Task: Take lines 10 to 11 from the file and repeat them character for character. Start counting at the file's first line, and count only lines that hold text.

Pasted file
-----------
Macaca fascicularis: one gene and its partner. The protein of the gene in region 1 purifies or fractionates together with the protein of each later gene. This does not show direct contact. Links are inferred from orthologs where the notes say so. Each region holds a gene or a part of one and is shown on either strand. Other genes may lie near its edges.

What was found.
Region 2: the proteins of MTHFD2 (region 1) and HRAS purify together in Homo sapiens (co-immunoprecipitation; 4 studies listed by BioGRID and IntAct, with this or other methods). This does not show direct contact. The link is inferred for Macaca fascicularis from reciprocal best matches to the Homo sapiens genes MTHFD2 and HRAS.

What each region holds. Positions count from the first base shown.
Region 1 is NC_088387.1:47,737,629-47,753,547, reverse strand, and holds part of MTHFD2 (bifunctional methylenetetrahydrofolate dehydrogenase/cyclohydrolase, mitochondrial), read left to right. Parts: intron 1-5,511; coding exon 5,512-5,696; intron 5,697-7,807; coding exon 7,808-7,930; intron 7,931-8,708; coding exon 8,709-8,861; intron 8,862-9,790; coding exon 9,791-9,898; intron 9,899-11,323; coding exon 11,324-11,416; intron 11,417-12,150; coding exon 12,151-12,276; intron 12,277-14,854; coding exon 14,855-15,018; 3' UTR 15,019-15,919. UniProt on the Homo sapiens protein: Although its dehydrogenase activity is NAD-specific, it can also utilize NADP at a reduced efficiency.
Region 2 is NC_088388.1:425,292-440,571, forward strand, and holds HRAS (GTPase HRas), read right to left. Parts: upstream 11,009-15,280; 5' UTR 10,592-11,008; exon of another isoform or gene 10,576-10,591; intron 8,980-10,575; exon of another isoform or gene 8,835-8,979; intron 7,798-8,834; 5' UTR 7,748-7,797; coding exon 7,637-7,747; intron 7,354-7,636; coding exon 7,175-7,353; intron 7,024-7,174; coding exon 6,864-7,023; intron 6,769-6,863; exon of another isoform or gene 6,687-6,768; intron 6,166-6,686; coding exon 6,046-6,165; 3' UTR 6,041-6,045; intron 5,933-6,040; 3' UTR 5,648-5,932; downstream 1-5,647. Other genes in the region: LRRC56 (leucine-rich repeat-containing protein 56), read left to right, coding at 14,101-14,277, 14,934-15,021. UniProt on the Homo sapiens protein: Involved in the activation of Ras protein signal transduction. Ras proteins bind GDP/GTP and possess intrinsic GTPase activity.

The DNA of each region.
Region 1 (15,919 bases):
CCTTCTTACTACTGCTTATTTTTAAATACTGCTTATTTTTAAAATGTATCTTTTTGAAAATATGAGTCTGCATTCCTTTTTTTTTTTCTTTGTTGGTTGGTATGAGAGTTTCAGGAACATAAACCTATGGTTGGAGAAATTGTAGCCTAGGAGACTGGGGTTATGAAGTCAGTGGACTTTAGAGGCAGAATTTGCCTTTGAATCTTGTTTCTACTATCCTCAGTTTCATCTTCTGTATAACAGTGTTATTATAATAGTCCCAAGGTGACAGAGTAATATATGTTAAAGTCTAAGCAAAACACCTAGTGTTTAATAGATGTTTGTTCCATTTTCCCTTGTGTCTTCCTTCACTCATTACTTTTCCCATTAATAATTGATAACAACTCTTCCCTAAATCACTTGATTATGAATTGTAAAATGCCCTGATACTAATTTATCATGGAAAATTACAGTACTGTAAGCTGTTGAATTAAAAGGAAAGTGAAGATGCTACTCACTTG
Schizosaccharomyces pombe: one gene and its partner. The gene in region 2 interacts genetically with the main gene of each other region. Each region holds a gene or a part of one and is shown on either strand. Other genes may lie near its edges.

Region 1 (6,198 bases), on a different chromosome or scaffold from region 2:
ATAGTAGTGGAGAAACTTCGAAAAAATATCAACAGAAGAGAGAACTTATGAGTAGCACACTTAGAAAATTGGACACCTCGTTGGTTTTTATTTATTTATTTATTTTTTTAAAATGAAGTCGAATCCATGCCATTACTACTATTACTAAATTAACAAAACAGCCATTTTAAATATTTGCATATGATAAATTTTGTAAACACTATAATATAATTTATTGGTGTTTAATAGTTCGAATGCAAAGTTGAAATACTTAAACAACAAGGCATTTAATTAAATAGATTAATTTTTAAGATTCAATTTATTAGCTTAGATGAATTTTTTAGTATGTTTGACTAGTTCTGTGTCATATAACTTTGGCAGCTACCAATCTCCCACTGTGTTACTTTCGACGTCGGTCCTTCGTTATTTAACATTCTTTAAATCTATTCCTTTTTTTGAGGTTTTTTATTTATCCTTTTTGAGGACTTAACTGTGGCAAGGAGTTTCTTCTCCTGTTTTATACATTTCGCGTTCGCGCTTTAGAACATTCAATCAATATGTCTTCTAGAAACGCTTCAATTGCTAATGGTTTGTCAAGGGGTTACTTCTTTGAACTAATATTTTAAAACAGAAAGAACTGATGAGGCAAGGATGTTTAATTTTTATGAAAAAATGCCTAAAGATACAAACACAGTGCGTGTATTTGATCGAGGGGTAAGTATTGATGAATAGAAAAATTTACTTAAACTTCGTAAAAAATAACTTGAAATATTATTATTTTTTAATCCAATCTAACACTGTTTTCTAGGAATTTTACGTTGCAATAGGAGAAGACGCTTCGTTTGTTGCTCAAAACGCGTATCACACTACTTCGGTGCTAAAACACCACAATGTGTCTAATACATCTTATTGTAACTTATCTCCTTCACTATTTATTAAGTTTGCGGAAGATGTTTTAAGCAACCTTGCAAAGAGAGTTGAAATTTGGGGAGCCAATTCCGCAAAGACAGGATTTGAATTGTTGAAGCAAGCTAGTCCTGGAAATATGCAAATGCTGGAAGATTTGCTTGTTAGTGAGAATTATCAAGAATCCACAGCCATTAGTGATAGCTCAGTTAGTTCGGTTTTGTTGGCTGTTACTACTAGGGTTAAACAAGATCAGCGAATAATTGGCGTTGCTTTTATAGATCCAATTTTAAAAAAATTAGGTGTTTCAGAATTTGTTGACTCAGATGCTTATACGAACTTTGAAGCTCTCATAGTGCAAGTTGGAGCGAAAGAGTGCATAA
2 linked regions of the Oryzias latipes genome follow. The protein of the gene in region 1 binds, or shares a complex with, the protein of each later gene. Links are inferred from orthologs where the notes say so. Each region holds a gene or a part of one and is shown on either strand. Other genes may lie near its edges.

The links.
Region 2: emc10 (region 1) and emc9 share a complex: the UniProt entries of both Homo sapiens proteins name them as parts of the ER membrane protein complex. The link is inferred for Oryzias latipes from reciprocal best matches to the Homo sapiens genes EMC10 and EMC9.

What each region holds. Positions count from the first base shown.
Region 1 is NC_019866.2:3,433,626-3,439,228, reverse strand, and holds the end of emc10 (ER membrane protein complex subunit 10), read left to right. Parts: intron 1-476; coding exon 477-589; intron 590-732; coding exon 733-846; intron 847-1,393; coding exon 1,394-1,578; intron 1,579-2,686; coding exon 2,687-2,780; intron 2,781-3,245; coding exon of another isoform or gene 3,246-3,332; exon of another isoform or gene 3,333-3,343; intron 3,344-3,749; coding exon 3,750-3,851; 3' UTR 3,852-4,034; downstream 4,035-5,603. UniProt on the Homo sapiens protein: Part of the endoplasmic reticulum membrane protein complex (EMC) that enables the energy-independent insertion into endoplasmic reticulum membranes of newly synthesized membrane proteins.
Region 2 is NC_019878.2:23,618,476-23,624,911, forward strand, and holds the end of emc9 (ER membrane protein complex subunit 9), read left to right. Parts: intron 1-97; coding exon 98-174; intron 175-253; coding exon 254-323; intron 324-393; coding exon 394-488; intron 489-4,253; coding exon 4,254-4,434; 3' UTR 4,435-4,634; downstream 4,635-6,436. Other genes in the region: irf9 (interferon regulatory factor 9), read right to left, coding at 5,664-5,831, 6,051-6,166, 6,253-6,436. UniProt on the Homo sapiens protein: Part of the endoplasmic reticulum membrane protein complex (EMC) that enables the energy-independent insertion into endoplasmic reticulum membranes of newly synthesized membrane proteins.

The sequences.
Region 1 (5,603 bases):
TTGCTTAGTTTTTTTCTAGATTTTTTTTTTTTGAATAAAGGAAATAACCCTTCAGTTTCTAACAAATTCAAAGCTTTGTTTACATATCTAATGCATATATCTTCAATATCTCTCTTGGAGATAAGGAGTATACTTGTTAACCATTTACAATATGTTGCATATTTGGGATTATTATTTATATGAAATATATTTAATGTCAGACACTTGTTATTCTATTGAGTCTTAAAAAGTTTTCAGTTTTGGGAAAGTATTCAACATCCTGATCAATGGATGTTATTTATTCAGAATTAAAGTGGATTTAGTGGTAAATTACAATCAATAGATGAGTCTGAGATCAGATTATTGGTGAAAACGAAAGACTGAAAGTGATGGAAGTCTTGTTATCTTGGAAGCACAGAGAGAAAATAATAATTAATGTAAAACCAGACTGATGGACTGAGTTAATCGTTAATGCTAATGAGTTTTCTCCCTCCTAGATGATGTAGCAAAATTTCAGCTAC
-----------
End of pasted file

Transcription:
Schizosaccharomyces pombe: one gene and its partner. The gene in region 2 interacts genetically with the main gene of each other region. Each region holds a gene or a part of one and is shown on either strand. Other genes may lie near its edges.

Region 1 (6,198 bases), on a different chromosome or scaffold from region 2: